Napoleon Dynamite

Napoleon Dynamite is a movie trying desperately to be quirky and succeeding. It’s weird, odd, and everything the trailers might lead you to expect, but seems to have no loftier goal than being freakish. The movie lacks any real heart or emotion and thus fails to connect on any sort of deeper level.

The titular Mr. Dynamite (Jon Heder) is a High School nerd, only not the type that will ever go on to something greater. He’s a nerd without any brains, making him more of a pathetic loser than bona fide super-geek. Everything about him is pathetic, from his curly brown hair to his obsession with ligers, to his tendency to wear his pants at Steve Urkel levels. He has no friends, though he doesn’t seem to be lonely. Still, after a particularly difficult day of beatings, he meets a new student named Pedro (Efren Ramirez) and the two quickly become friends, sort of. They don’t really have much of a relationship, but they stand next to each other in various social situations. Pedro, being more Mexican than nerd, gives Napoleon bland advice on women and bike jumping, while Napoleon helps soft spoken Pedro deliver a romantic cake to the woman of his dreams.

Napoleon seems fairly unaffected by his surrounding. Things like rejections and bullying leave him unmarred as he crawls into a mental fantasy world of unicorns and nun chucks. He’s uninvolved and so we the audience feel pretty uninvolved. There’s little all that redeeming about Napoleon, he’d be hard to root for in any situation, assuming he had any goals, which he doesn’t. At some point Pedro runs for class president, and Napoleon seems somewhat interested in helping him. But his interest seems only passing, another extension of a nerd-boy fantasy world that we just aren’t allowed to be part of.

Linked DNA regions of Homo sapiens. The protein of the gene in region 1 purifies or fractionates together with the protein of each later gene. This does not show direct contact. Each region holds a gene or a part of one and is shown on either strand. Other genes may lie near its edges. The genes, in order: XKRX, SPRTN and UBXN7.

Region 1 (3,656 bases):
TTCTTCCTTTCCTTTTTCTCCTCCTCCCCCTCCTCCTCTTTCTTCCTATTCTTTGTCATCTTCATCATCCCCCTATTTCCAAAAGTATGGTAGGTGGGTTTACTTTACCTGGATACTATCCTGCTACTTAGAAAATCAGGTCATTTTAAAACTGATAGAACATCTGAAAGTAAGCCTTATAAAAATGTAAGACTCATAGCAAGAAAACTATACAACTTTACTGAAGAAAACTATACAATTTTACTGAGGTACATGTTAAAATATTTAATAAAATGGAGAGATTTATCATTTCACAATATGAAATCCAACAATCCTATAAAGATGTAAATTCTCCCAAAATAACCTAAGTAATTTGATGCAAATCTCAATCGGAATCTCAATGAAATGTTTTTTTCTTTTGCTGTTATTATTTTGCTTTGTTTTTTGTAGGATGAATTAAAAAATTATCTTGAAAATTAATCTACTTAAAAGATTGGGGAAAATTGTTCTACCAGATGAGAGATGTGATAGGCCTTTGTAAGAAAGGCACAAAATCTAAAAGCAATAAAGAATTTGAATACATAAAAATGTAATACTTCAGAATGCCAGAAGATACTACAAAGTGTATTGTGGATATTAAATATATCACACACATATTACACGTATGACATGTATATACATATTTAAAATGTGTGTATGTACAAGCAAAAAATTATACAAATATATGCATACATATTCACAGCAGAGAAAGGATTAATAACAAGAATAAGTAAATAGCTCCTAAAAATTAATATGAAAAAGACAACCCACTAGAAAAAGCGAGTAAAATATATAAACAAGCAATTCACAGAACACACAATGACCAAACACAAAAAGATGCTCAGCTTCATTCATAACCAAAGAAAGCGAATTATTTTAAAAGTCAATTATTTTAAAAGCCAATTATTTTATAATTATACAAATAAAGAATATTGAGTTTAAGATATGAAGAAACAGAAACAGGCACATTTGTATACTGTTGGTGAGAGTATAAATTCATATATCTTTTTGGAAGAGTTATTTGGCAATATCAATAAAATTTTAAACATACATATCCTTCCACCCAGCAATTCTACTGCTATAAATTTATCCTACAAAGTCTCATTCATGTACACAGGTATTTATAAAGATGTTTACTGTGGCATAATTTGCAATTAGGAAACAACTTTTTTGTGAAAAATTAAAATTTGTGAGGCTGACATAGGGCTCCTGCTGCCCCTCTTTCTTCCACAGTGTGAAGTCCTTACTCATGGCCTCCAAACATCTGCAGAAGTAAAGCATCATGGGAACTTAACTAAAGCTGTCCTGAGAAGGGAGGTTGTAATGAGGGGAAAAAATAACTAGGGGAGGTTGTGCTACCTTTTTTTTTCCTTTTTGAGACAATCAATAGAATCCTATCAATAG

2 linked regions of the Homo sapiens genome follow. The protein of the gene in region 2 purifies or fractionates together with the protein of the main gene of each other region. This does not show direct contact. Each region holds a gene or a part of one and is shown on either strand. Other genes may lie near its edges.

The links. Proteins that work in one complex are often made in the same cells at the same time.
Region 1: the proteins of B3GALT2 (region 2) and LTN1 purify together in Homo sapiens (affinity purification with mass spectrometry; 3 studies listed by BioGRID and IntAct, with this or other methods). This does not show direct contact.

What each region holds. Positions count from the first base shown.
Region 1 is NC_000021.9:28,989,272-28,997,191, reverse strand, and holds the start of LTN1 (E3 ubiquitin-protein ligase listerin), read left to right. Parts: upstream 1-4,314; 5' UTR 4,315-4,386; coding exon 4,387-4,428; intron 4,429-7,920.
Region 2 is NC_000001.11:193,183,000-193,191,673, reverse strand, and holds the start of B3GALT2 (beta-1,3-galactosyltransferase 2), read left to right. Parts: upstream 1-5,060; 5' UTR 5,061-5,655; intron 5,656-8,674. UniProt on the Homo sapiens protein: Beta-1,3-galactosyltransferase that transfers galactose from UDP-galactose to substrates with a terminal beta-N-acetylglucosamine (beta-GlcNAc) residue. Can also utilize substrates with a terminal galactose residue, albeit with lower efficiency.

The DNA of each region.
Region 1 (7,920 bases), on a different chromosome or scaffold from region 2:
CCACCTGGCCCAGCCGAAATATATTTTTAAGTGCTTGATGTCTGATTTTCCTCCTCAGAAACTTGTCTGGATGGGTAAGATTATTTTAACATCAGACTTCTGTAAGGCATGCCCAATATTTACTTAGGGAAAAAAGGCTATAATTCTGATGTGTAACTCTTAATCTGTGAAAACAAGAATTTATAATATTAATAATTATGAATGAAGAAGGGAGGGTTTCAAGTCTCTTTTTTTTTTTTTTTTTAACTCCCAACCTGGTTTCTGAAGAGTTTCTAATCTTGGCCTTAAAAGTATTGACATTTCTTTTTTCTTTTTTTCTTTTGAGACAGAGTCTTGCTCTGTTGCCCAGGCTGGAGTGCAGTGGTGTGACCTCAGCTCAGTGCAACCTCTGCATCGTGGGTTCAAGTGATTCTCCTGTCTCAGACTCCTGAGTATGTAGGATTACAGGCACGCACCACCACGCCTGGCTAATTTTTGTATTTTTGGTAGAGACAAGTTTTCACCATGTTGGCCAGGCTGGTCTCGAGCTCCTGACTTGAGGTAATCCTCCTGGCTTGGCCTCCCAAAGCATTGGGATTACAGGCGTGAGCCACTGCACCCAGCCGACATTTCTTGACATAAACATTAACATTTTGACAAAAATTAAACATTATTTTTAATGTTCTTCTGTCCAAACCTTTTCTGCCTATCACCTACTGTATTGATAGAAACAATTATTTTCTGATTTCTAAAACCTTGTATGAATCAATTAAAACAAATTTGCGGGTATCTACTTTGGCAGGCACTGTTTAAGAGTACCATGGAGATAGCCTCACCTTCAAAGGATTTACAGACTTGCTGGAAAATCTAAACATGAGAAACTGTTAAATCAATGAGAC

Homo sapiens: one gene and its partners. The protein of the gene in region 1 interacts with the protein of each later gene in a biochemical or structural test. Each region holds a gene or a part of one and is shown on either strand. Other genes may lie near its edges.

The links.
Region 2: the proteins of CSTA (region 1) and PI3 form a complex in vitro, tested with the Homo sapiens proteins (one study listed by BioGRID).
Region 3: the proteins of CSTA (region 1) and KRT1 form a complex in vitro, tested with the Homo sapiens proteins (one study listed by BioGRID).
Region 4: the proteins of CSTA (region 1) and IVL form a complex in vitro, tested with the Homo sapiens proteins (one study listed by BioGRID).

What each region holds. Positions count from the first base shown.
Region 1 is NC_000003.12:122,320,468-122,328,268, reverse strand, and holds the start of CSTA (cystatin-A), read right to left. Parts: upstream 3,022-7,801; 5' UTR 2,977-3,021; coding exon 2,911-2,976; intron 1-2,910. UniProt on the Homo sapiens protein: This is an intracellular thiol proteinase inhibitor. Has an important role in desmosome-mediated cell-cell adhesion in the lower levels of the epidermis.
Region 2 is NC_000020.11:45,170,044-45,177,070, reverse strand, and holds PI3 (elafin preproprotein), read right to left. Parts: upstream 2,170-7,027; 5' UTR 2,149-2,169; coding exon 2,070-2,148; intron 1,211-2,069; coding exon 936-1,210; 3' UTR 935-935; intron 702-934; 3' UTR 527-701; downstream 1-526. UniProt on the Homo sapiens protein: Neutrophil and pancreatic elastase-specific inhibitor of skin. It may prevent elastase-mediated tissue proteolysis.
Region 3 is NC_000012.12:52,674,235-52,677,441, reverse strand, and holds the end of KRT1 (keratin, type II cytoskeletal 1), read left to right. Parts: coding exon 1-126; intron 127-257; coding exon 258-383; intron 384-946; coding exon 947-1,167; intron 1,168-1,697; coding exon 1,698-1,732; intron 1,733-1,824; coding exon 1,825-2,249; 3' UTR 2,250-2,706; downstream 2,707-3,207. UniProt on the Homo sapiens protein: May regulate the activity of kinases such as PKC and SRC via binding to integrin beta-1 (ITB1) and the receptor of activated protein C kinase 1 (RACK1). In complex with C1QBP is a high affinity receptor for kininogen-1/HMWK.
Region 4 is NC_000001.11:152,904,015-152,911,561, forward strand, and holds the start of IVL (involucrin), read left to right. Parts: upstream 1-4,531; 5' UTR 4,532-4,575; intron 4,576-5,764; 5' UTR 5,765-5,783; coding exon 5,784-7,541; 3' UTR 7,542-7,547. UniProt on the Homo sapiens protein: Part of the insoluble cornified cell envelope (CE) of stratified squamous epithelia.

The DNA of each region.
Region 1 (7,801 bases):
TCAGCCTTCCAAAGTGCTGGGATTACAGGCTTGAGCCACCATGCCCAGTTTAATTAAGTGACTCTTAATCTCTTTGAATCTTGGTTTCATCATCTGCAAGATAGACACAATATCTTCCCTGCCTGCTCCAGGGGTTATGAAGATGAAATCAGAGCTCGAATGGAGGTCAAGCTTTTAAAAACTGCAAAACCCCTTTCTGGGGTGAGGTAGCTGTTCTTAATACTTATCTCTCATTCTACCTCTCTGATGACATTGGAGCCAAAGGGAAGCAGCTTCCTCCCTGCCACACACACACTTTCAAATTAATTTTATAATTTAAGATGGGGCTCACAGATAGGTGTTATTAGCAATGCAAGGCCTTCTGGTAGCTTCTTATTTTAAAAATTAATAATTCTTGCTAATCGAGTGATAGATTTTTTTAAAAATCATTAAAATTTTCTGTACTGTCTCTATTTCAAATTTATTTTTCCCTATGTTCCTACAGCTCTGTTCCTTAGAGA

There are a lot of reasons to find movies funny, but I’m never comfortable when asked to chuckle simply because I feel superior to someone. Napoleon Dynamite gropes about for humor by watching Napoleon and his equally pathetic family do things which label them as inferior. It asks you to respond with the kind of reprehensible joy that a bully might receive from giving his victim a swirly. It appeals to people who live their lives attempting to be “cool” and thus gives them an obviously lesser human being to deride. Wrapping all that in a quirky, independent film package only makes liking the movie itself seem that much cooler.

Dynamite flails around at obvious gags involving the mispronunciation of Spanish words, and cliché scenes of nerd dancing. This approach is neither original nor exciting, but is occasionally mildly amusing. Napoleon isn’t trying to achieve anything, isn’t going anywhere, and doesn’t seem to be interested in anything, so why should we be interested in him? His journey is one of stolid stupidity and steady unacceptability. Director Jared Hess pushes Napoleon’s stupidity as far as it can go in pursuit of cheap laughs, but achieves nothing that isn’t easily forgettable.